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wireles network hacks mods - briere D.

briere D. wireles network hacks mods - Wiley publishing, 2005. - 387 p.
ISBN: 0-7645-9583-0
Download (direct link): wirelesnetworkhacks.pdf
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1. In the system tray in the lower-right corner of your screen, right-click your wireless network adapter’s icon.
2. Select View Available Wireless Networks.
A window like the one shown in Figure 9-2 appears.
3. Search through the list of available networks until you find the network to which you would like to connect.
Note that security-enabled networks (those using WPA or WEP, and which require a password) are identified by a lock icon and the words
Security-Enabled Wireless Network.
4. To select the network you want to connect to, click it to select it, and then click Connect.
Your computer connects to the hot spot.
5. Open your Web browser and try to load a Web site.
It doesn’t matter what site you load — you can load our site www. if you’d like!
164 Part III: Wireless on the Go
Figure 9-2:
Finding a hot spot in Windows XP.
If the hot spot is free, you should get onto the Web site right away — if it’s a hot spot that requires you to log in, you’ll probably see the captive portal site instead. If you get the captive portal, just fill out the required information and log yourself in!
Using the Boingo client
Boingo customers can use the company’s software client — the program that anyone can download at — to connect to any hot spot. You don’t have to connect to a Boingo hot spot with this client — anyone can download it and use it to help them find and connect to hot spots.
You can also log into many Boingo hot spots just by using a Web browser and going to the captive portal site. The big advantage of using the Boingo client is that the client has a built-in VPN software system that encrypts all of the data you send out over the wireless network. No one sitting nearby your in the airport can surreptitiously “sniff” your data packets and read your email, steal your files, or intercept your downloads of that American Idol recap on TWOP (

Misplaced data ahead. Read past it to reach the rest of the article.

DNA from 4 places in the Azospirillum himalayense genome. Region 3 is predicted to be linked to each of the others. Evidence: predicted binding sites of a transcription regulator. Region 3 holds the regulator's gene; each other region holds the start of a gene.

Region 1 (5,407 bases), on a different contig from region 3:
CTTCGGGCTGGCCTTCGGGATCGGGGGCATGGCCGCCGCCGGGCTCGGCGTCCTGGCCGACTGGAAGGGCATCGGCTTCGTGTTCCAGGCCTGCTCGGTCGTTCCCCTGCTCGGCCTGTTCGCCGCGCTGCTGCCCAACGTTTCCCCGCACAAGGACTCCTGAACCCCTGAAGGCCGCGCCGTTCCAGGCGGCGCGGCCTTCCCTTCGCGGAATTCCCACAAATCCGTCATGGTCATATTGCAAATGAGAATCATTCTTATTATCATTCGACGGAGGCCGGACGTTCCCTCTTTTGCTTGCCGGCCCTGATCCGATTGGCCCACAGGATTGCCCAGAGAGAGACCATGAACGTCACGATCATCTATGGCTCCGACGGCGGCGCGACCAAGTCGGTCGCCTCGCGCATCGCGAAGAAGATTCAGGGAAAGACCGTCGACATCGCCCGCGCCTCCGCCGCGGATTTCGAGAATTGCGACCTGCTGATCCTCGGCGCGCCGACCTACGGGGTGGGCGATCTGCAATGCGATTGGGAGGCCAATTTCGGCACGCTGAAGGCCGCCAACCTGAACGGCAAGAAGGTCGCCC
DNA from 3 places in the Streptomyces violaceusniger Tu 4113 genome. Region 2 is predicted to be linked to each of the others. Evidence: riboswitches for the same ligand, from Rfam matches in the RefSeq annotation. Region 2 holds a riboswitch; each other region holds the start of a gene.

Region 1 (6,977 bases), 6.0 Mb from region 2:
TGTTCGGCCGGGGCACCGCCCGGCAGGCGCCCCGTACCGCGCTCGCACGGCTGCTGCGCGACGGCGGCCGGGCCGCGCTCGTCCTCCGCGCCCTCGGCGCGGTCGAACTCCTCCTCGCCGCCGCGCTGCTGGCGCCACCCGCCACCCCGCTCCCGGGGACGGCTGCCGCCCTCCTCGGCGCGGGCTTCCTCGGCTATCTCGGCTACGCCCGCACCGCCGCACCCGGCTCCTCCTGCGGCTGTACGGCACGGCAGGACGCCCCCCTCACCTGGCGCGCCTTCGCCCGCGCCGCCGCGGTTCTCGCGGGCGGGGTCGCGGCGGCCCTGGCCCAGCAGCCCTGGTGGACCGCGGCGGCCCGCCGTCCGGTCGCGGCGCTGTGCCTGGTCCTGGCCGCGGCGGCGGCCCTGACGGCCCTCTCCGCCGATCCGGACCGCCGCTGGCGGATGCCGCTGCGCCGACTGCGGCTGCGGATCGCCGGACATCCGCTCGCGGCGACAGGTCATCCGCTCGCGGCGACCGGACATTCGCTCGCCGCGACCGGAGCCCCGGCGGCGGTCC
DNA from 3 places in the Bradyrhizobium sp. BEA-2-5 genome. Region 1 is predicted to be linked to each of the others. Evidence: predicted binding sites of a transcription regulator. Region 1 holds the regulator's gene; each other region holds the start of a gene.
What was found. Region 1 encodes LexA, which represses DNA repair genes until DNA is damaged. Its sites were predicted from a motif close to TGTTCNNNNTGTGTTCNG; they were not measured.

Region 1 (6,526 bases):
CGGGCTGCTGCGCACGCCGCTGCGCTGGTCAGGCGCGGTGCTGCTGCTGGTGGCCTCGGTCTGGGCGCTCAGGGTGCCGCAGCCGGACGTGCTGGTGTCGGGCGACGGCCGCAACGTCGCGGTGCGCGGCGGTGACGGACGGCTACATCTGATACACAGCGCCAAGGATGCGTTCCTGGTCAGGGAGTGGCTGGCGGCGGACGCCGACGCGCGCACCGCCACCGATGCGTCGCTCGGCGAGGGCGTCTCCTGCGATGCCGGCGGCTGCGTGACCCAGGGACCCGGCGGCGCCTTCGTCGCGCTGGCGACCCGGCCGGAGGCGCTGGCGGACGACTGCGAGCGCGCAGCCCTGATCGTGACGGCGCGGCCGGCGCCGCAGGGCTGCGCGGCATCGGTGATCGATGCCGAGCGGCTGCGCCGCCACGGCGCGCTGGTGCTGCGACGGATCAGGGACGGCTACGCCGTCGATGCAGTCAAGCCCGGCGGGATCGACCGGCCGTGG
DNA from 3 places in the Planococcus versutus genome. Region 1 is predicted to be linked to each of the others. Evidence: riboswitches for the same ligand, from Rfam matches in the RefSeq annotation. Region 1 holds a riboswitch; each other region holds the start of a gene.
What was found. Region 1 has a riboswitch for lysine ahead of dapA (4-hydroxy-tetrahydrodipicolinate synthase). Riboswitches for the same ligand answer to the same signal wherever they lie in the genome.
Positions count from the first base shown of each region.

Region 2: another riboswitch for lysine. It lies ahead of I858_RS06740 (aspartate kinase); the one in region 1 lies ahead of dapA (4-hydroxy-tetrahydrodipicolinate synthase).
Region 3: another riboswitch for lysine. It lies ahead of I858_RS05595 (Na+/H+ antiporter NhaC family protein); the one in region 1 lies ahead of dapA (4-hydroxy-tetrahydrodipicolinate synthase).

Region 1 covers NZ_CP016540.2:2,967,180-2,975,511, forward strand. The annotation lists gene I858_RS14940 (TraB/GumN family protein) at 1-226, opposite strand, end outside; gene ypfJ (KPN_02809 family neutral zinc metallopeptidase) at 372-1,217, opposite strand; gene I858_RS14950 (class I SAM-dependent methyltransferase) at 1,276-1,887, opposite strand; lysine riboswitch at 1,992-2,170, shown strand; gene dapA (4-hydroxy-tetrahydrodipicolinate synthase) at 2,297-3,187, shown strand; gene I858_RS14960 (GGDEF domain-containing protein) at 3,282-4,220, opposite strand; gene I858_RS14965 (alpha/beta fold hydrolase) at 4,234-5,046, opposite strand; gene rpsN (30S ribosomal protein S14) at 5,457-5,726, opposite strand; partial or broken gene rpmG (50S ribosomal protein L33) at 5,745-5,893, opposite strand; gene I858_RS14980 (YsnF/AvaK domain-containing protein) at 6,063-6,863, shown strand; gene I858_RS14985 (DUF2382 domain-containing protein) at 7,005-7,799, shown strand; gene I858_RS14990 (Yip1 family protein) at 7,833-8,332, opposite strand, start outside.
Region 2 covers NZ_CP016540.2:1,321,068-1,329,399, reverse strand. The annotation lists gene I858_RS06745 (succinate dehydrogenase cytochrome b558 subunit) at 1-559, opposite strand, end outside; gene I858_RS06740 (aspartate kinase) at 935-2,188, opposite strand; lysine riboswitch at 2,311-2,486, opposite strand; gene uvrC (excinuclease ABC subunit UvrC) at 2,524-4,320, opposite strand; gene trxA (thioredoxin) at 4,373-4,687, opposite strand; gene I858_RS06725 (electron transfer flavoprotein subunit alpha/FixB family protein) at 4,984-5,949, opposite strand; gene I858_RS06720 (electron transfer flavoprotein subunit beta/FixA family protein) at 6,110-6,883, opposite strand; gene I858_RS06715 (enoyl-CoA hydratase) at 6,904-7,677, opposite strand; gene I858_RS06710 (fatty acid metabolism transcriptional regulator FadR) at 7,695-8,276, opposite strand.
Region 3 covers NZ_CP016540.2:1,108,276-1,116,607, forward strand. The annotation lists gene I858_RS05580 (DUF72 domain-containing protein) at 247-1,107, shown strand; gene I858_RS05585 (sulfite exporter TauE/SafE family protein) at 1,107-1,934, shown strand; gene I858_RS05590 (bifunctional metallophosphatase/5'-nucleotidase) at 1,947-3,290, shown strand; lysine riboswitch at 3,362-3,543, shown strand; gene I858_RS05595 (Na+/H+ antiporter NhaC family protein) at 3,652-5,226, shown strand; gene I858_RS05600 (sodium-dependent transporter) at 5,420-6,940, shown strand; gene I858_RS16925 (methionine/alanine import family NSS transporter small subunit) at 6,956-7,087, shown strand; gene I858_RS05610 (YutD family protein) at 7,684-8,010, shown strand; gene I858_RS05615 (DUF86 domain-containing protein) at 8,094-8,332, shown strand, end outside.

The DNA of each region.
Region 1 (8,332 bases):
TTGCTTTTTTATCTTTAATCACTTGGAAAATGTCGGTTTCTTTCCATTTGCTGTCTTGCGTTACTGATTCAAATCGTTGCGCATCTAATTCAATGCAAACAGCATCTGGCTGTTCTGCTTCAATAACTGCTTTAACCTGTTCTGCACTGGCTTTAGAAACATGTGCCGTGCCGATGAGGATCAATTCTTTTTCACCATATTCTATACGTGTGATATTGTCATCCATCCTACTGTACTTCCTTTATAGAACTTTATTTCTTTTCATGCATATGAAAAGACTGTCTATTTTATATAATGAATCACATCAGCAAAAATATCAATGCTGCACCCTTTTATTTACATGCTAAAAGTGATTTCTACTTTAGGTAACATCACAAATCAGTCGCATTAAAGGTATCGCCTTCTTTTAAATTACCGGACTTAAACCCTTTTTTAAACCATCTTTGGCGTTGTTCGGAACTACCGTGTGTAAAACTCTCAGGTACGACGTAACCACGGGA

On the Mac
Like Windows XP, the Mac OS X operating system is designed for easy connections to wireless networks. The steps for connecting to a hot spot are similarly short and sweet:
Chapter 9: On the Road Again with 802.11 165
Figure 9-3:
Getting onto a hot spot with Mac OS X.
Figure 9-4:
Entering an encryption key.
1. In the Dock, click and hold on the Applications folder and select Internet Connect.
2. In the Internet Connect window that opens (Figure 9-3), click on the AirPort icon.
3. In the Internet Connect window, use the pull-down menu to select the hot spot network to which you would like to connect.
4. If the network requires an encryption key, use the pull-down menu to select the key type and then type the key itself in the text box, as shown in Figure 9-4.
Boingo also has a client for the Mac OS — it can be used with Mac OS 10.2.8 or above. It works really well, but it doesn’t have all of the security features found in the Windows client (although the folks we know at Boingo tell us that the Mac client will be equal to the Windows client in this regard by the end of 2005). It’s already a prettier- and more elegant-looking piece of software because Apple has allowed Boingo to very tightly integrate it with the Airport software and the Safari Web browser.
eoe AirPort CD
i ® ^
Summary Internal Modem IrDA AirPort VPN
AirPort Power: On ( Turn AirPort Off )
Network: Opie
Signal Level: 1 1 1 1 1 1 1 1 1 1 1 1 1 0 Q
Base Station ID 00 02 2D 27 CB 6D w Show AirPort status in menu bar
Status: Connected to "Opie*
Wireless Network Connection ________________________________£
The network 'Cherry’ requires a network key (also called a WEP key or WPA key). A network key helps prevent unknown rttruders from connecting to this network.
Type the key, and then ckk Connect.
Net/югк key: ••••••••••
Confirm network key: ••••••••••!
| Connect | [ Cancel |
166 Part III: Wireless on the Go
Help, I Need Wireless Access in Paris!
Searching for hot spots on the Web pages of any one hot spot network — be it a free network, a metro or community network, or a pay network — always limits you to a subset of the total number of hot spots available for public use. After all, hot spot company A isn’t going to tell you about hot spot company B’s network unless they are working together as partners.
So if you want to really find all of the access points available to you, you need to cast a wide net.
One way to do this is to simply use some software on your computer to thoroughly search the “airwaves” around you looking for access points. The NetStumbler software we discuss in Chapter 6, for example, does a bloodhound-like job of sniffing out APs nearby.
You don’t need NetStumbler to do this. The Wireless Zero Config software in Windows XP and the AirPort software on Mac OS X both do a pretty good job of finding any available access points — they just don’t give you quite as much detailed information as NetStumbler does.
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